USA: Lessons of history
William Fisher «View Bio

Though it may be hard to believe in our post-9/11 world, there was a time when US foreign policy was less shrill, less arrogant, and less partisan, and when policymakers understood that democracy could not be imposed from outside.

In the ‘old days’ a Democratic president, Harry S. Truman, could forge a partnership with congressional leaders like the Republican senator, Arthur Vandenberg, to advance American interests in the perilous years following World War II. That partnership resulted in, among other initiatives, the Marshall Plan. As Senator Vandenberg put it, “Politics stops at the water’s edge.” 

America has seen virtually no such bipartisanship since the fall of the Soviet Union. Instead, US foreign policy dialog has been strident and insensitive. The executive branch of government has steadily usurped the traditional authority of the Congress to, for example, declare war – very different from authorizing the president to take the nation to war. This in turn has often resulted in debates on detail rather than core substance. By way of example: the Marshall Plan contained no ‘one size fits all’ rhetoric about bringing democracy to Europe, in contrast to the Greater Middle East Initiative offered up by US President George W. Bush.

Perhaps it is time the US re-learned the lessons of its own history. One way to begin is through the choice of Colin Powell’s successor as secretary of state. It is well known that Powell has differed with Bush on many foreign policy issues. But his military background appears to have made him the ultimate team player, even to the point of advocating administration positions about which he has personal doubts.

The choice of his successor is a key element in the return to a far more informed and civil foreign policy.

I would suggest that, if Bush is reelected, he should appoint the Democratic senator, Joseph Biden, to run the State Department. If John Kerry wins the presidency, his secretary of state should be the Republican senator, Richard Lugar, or fellow Republican, Chuck Hagel. This is not just because these leaders are from the opposite party. It is because they are all experts in foreign affairs and diplomacy who might restore some consensus to American foreign policy.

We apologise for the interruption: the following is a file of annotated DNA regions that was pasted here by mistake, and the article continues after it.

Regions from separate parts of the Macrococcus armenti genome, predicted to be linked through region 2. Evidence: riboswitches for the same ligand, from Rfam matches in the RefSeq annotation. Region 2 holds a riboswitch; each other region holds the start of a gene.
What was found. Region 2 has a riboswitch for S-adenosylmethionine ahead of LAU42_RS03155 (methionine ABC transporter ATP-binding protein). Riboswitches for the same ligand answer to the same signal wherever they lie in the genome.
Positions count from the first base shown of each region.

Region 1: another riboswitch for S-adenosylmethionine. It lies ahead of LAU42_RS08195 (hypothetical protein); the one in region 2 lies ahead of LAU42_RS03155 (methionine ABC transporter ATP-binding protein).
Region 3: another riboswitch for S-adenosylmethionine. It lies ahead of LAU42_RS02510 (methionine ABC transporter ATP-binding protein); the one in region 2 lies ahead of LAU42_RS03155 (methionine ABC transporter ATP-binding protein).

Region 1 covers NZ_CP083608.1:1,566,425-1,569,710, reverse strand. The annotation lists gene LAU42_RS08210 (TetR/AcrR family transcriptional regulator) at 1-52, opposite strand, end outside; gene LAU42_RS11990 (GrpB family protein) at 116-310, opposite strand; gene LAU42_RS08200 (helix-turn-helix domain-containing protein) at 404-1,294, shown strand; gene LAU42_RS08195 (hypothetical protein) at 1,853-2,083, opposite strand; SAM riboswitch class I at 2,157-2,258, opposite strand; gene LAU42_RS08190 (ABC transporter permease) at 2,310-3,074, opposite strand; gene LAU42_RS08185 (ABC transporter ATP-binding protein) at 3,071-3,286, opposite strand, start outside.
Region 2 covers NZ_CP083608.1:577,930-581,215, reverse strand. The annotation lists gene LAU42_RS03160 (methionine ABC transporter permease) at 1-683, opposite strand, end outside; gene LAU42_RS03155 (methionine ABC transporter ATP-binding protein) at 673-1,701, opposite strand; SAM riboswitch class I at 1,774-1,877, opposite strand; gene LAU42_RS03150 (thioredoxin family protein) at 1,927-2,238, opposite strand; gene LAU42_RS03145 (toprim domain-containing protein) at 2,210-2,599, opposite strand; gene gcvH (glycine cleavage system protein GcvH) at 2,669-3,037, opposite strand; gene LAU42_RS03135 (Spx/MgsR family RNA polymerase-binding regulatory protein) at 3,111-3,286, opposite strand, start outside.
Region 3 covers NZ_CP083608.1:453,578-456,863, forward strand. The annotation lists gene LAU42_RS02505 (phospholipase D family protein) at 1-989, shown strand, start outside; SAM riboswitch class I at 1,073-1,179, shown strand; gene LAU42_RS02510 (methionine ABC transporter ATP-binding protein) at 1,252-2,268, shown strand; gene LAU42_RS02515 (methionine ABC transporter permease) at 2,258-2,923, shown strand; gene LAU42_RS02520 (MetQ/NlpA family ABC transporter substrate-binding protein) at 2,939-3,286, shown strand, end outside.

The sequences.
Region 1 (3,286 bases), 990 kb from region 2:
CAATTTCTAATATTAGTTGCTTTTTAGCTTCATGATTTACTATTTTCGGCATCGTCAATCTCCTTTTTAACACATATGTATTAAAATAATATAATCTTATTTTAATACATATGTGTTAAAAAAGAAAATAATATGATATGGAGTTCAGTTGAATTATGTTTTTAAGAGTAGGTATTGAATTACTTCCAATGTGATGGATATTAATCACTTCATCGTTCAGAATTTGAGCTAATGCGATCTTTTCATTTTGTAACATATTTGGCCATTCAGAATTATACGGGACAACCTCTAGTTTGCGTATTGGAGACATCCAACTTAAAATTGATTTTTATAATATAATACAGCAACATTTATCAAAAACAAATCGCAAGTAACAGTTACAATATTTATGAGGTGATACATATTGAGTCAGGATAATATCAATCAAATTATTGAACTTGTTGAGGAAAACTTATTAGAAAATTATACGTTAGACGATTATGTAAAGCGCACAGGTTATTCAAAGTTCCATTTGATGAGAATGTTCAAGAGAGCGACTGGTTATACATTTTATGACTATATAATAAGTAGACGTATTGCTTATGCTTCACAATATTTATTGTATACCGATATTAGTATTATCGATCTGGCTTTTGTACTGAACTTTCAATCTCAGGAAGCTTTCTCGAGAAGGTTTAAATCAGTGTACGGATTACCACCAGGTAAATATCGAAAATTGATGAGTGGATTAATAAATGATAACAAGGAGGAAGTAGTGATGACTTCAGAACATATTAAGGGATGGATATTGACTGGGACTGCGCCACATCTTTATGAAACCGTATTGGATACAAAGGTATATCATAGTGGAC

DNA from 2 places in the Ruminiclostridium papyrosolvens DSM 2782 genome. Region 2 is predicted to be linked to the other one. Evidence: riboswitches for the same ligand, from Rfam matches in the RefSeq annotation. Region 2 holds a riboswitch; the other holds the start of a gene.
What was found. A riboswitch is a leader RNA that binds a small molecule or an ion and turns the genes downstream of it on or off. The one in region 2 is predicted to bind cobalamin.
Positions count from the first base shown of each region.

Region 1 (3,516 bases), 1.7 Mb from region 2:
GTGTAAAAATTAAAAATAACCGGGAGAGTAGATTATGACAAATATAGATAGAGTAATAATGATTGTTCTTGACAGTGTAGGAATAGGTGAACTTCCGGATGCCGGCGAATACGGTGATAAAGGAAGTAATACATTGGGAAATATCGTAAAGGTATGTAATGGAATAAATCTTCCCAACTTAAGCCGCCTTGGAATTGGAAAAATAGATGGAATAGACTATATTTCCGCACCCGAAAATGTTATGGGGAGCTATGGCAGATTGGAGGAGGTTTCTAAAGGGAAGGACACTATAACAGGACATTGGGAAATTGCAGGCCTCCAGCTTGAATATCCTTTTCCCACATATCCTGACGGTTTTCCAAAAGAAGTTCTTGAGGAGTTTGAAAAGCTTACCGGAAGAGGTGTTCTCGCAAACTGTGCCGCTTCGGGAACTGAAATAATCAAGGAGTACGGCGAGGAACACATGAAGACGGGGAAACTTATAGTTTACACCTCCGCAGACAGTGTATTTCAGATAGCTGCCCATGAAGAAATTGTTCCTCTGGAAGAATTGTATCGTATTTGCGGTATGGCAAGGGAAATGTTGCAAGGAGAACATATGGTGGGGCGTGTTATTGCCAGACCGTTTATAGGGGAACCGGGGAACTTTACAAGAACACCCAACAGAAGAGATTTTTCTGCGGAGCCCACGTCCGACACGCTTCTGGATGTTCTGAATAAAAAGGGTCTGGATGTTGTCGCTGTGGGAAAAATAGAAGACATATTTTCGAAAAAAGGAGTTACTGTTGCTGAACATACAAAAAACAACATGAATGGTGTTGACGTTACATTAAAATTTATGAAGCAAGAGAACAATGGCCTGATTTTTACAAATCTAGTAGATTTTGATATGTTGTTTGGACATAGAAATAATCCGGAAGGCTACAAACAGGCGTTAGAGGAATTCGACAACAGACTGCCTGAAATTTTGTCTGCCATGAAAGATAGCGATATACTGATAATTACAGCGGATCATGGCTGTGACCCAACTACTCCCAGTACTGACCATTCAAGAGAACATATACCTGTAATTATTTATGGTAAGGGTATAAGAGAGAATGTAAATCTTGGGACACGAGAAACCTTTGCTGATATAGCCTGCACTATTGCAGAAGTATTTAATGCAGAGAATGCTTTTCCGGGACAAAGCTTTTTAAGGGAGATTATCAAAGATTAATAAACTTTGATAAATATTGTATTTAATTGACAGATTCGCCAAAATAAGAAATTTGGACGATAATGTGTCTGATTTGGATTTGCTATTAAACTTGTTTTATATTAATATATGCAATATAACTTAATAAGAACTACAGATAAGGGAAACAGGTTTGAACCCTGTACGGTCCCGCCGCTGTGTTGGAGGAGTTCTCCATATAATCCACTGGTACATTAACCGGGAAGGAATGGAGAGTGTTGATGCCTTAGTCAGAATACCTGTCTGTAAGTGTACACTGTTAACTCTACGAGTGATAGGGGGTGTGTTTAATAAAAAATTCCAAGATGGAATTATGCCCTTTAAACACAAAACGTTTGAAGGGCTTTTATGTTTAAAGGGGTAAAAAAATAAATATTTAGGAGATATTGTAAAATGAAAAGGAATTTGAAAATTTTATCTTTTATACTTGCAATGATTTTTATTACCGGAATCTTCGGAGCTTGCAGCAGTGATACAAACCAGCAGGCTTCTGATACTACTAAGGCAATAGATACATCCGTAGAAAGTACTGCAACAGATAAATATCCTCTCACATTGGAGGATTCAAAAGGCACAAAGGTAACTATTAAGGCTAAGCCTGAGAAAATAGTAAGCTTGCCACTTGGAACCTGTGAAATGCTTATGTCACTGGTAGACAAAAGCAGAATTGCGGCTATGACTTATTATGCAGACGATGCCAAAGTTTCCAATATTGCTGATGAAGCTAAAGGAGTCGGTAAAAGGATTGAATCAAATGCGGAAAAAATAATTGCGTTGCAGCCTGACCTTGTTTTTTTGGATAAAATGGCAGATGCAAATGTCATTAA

Lugar is an unwavering advocate of US leadership in the world, strong national security, free trade, and economic growth. He is the author of the Lugar Doctrine and cosponsor of the Nunn-Lugar program, developed to ensure that weapons of mass destruction are accounted for, contained, and destroyed.

Hagel has been a member of the Senate foreign relations committee since his election in 1996, and is currently the second-ranking Republican on the committee. He is chairman of the subcommittee on international economic policy. He also sits on subcommittees on east Asian and Pacific affairs and European affairs, and serves as the co-chairman of a Congressional commission on China.

Biden, the ranking member of the Senate foreign relations committee, is the Democratic party’s chief spokesman on national security and foreign policy issues. One of the most respected voices on national security and civil liberties, he has earned national and international recognition as a policy innovator, effective legislator, and party spokesman on a wide range of key issues.

All three men voted for most of Bush’s foreign policy initiatives. But all have relentlessly, publicly, questioned the way some of these measures have been implemented. Any of them would have the strength and integrity to stand up to the president, and to foster consistency and transparency in policymaking and policy implementation.

It is a pity that party politics prevents Bush or Kerry announcing such putative appointments now – a move that would go a long way toward restoring US credibility in the international community.

William Fisher has managed economic development projects in the Middle East for the US State Department. He served in the international affairs area in the Kennedy Administration